Many academic institutes around the globe were forced to conduct online exams in the last year. However, the integrity of these exams is at stake as there have been complaints of rampant cheating in such tests.
An online exam is nothing but a take-home test, which has been practised for decades. It’s widely believed that these are being compromised as the students are taking the help of the internet and external experts. Some institutes ask students to write exams while keeping a mobile or laptop camera focused on them so that they can be invigilated remotely. However, in a world where many students lack access even to a single online connecting device and sufficient high-speed internet, this seems impractical. The approaches attempted or discussed to circumvent ‘cheating’ include using a double shuffle examination software, online proctoring software, setting lengthy question papers so that the students don’t get enough time to discuss answers, a combination of written and oral tests, and setting innovative questions wherein answers for each student differ.
However, measures to curb cheating in such online exams are often not very effective. IIT Bombay had cancelled a November 22 exam after reports emerged of cheating. One may employ video surveillance and other sophisticated technology, but the cat and mouse game would continue through various WhatsApp groups, browsing the internet on a separate device, etc. And new ways to counter surveillance would pop up. Not to forget, the mentality of ‘cheating’ is not alien in our society; starting from school projects and assignments, cheating happens on offline exams as well. Moreover, such a game is bound to induce a lack of trust between the students and teachers.
In fact, the academic world was rocked by cheating incidents involving take-home exams in some of the most renowned universities even before the pandemic. The 2012 Harvard scandal involved approximately 125 students who were investigated for cheating on the take-home final exam in an introductory course in politics. An estimated 70% of the investigated students were forced to withdraw. Interestingly, in 2010 and 2011, these take-home exams were essays, but in 2012 they were changed to a short answer format. The 2007 cheating scandal at Duke University’s Fuqua School of Business involving a take-home exam resulted in the punishment of 34 graduate students. West Point, Ohio State University and University of Central Florida were also rocked by similar incidents in the past.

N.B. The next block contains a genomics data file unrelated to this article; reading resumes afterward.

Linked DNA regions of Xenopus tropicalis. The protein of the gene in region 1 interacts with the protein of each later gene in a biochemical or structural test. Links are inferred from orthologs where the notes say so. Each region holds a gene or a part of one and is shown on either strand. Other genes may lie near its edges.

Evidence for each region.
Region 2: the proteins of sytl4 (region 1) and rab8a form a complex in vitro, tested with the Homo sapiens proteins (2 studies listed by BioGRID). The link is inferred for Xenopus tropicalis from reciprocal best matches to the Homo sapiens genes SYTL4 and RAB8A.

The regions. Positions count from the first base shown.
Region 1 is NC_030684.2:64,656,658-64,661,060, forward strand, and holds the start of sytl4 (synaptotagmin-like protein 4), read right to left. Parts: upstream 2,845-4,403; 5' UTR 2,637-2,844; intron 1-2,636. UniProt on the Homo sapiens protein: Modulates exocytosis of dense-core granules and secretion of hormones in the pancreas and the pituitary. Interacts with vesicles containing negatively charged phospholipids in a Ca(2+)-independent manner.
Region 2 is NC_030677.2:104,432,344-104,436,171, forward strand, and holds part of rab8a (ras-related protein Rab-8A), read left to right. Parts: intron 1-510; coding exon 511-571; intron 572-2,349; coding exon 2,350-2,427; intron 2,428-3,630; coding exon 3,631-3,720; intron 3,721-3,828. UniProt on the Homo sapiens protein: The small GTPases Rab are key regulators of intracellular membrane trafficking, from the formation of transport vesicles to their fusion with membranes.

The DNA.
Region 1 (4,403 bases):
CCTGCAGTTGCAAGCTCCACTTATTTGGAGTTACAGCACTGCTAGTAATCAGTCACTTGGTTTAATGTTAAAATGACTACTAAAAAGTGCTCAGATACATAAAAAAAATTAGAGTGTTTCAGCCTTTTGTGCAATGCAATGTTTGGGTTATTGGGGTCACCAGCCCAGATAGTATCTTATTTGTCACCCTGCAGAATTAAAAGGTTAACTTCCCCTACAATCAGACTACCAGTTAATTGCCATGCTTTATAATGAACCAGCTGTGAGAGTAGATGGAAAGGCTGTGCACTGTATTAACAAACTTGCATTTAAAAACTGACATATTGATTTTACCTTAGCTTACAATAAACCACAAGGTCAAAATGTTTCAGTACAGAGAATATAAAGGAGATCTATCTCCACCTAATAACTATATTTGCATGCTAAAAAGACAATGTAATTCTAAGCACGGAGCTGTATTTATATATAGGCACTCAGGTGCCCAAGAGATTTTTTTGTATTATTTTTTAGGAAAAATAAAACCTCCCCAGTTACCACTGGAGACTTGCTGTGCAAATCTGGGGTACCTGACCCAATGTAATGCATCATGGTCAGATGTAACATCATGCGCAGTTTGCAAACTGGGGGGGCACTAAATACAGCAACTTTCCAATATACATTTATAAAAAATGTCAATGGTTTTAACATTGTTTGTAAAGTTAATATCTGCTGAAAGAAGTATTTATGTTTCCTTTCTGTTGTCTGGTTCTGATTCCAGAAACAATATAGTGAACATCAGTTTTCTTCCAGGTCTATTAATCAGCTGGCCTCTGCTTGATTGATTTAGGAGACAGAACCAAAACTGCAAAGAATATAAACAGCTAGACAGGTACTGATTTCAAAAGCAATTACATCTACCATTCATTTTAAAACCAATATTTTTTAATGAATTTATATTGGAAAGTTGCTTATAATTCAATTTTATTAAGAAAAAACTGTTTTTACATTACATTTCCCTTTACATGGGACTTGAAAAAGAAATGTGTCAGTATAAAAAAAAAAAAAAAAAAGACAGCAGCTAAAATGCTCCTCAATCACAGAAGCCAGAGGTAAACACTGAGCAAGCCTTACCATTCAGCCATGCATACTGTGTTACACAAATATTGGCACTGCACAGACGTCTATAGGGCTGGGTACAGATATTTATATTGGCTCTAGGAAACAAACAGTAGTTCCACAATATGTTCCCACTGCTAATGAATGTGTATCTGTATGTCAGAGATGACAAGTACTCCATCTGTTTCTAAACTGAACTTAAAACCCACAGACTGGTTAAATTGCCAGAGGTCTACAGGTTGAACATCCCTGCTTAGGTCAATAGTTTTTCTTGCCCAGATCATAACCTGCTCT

Still, some experts believe that take-home exams may be the preferred assessment method on the upper levels of Bloom’s taxonomy scale because they promote higher-order thinking skills and allow time for reflection. But what about the questions of pandemic-driven online exams? Take an example. It’s reported that in some university paper with five questions required to be answered out of eight, the solutions to seven could be found through a simple internet search! Are such questions ideal for online exams? In a 1983 article in the journal Research in Higher Education, researchers from the Virginia Polytechnic Institute and State University observed that, for the same question paper, the mean percent achievement test scores for ‘knowledge items’ for closed-book, open-book, and take-home exams were 55.8, 62.5 and 68.8 respectively, while these mean scores for ‘application items’ were 60.0, 60.5 and 61.0 respectively. Thus, knowledge items are not quite suitable for take-home exams. Subsequently, of course, the massification of higher education and the emergence of the internet have fundamentally changed university education and its dynamics of take-home exams.
Thus, it’s clear that questions for the unproctored, take-home online tests should be such that ready-made answers can’t be found in standard textbooks or even on the internet. And that’s possible to ensure, especially at the higher taxonomy level. The grading of open-ended problems for a large number of students may not be consistent though.
Not every student cheats. But why do some? A circular argument dominates that almost everybody else must be practising unfair means to gain relative advantage, so the ‘honest’ students would be penalised in their grades and relative ranking. It may be a vicious circle and it’s almost impossible to eliminate cheating in online tests. But what if cheating is redefined in this case? Not everybody is critical of students who were accused of collaboration or cheating. In an opinion piece written in Slate in September 2012 on the Harvard cheating issue, American journalist Farhad Manjoo wrote: “Outside of Harvard, these students won’t face many situations in which they’ll be prohibited from consulting with other people. Instead, they’ll have to act exactly as the alleged ‘cheaters’ did in this case.” But can our education system expand its wings? In today’s world, the instructor’s role has changed from ‘lecturing’ to ‘facilitating’ and the student’s role has changed from ‘recipient’ to ‘participant’. Farhad Manjoo wrote further: “Talking about an exam with your friends feels like cheating. But it’s time we realised it’s not, and that teaching people how to work together is a critical skill. Today, in most areas of life the government, the military, science, the corporate world real breakthroughs occur in groups. It’s time our universities prized group work, too.”
Sounds radical? Can the pandemic trigger our education system to introspect and engage in extensive debates? To get out of the comfort zone of the standard bookish format and gazing through a pair of changed spectacles, however, is never easy, even for me. And it is the same everywhere and for everyone.
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